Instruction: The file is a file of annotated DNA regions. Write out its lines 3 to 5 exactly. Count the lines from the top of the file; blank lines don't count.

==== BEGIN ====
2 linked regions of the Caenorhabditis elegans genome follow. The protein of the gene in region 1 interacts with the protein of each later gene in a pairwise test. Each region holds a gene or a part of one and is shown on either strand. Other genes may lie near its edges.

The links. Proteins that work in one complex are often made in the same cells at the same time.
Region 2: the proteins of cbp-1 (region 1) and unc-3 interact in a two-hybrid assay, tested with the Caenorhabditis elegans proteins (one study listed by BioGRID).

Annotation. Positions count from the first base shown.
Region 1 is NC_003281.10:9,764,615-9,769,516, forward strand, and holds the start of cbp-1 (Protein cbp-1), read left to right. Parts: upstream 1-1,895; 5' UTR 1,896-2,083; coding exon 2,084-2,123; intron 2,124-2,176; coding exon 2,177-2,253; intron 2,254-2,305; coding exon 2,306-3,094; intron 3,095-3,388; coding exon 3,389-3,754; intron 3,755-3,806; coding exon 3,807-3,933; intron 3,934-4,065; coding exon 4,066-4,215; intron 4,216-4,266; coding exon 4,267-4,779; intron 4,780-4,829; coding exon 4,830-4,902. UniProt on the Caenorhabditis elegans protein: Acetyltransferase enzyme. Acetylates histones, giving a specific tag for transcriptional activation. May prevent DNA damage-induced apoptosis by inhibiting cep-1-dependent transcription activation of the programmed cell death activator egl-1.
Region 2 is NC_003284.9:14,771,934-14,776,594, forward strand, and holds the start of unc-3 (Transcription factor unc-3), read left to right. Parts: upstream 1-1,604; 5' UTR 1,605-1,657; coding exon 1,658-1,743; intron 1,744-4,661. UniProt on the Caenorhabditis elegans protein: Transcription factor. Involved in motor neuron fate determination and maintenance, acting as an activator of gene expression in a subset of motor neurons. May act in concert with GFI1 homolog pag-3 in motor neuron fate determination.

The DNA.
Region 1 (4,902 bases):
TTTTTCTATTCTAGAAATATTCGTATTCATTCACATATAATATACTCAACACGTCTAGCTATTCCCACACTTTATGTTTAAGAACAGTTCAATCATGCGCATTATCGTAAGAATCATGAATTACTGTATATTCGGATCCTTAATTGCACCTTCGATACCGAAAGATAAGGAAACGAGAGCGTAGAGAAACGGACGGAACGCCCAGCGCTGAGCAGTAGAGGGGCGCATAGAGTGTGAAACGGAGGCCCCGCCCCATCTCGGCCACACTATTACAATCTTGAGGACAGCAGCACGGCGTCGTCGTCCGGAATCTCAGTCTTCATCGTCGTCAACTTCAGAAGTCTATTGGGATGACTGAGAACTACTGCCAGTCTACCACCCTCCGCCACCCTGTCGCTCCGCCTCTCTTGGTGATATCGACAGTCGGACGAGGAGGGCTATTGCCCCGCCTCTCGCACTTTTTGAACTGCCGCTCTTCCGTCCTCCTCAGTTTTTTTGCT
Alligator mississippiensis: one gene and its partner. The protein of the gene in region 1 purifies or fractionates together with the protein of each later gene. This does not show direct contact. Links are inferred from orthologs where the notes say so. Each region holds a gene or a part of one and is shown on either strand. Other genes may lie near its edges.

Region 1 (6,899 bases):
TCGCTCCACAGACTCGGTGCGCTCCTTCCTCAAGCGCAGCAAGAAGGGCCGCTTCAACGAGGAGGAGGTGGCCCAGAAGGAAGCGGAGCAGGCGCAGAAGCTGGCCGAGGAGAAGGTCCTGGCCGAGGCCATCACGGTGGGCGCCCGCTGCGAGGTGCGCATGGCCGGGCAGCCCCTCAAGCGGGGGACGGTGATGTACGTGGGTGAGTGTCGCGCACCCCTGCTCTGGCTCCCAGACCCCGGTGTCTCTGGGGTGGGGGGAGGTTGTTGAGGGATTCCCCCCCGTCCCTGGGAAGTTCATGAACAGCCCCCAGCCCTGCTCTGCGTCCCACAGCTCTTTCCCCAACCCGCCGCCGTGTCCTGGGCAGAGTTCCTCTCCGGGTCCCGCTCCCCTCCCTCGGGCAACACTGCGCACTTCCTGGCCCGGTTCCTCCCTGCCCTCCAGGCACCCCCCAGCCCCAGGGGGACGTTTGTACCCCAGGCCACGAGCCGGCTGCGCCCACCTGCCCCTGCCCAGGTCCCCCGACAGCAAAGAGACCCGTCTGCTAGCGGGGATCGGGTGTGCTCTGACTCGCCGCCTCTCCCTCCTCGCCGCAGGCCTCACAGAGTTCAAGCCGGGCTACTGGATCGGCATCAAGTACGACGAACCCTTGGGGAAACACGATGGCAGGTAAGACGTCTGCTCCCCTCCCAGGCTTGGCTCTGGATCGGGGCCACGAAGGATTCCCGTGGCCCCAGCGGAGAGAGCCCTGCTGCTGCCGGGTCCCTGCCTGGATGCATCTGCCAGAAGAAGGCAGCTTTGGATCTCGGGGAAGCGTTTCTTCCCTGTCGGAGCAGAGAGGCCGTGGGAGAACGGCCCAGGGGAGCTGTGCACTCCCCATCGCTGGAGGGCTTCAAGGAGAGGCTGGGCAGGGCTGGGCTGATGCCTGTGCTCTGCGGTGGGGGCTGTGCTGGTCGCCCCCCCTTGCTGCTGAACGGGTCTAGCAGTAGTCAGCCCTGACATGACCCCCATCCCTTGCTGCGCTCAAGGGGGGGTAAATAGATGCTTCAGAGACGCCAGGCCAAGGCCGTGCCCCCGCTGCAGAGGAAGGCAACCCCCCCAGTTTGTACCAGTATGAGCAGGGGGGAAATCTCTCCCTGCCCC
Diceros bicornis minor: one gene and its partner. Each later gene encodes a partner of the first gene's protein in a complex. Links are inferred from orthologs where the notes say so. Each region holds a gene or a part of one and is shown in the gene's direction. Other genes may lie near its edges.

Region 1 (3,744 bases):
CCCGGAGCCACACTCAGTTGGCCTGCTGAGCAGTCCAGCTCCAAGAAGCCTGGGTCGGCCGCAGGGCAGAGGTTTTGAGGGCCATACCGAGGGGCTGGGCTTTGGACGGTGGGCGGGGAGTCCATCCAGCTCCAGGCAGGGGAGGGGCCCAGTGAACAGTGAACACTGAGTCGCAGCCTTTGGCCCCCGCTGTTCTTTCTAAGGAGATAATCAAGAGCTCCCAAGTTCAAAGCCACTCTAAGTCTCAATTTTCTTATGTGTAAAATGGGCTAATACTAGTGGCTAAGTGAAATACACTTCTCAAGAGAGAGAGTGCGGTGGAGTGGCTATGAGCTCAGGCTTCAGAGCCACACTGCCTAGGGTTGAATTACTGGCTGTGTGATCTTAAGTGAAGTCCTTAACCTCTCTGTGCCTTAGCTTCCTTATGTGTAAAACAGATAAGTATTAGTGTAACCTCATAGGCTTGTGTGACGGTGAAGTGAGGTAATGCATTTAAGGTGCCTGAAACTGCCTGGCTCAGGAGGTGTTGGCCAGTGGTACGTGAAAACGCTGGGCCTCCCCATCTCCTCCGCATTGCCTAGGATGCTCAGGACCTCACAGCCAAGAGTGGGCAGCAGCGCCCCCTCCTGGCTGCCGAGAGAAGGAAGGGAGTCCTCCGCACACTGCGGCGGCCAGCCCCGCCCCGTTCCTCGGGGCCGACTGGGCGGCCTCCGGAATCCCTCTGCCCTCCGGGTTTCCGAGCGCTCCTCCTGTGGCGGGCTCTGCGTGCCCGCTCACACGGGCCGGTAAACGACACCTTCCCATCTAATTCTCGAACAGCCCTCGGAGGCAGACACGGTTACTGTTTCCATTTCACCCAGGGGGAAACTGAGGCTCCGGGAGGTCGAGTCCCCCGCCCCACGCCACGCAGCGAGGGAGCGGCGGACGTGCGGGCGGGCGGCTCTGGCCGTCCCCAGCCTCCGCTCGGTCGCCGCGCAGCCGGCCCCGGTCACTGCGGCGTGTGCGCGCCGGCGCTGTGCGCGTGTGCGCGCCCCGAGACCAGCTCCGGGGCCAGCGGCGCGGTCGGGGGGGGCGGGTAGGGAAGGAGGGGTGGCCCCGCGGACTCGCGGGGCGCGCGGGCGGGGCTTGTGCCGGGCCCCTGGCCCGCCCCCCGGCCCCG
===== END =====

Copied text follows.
Region 2: the proteins of cbp-1 (region 1) and unc-3 interact in a two-hybrid assay, tested with the Caenorhabditis elegans proteins (one study listed by BioGRID).

Annotation. Positions count from the first base shown.
Region 1 is NC_003281.10:9,764,615-9,769,516, forward strand, and holds the start of cbp-1 (Protein cbp-1), read left to right. Parts: upstream 1-1,895; 5' UTR 1,896-2,083; coding exon 2,084-2,123; intron 2,124-2,176; coding exon 2,177-2,253; intron 2,254-2,305; coding exon 2,306-3,094; intron 3,095-3,388; coding exon 3,389-3,754; intron 3,755-3,806; coding exon 3,807-3,933; intron 3,934-4,065; coding exon 4,066-4,215; intron 4,216-4,266; coding exon 4,267-4,779; intron 4,780-4,829; coding exon 4,830-4,902. UniProt on the Caenorhabditis elegans protein: Acetyltransferase enzyme. Acetylates histones, giving a specific tag for transcriptional activation. May prevent DNA damage-induced apoptosis by inhibiting cep-1-dependent transcription activation of the programmed cell death activator egl-1.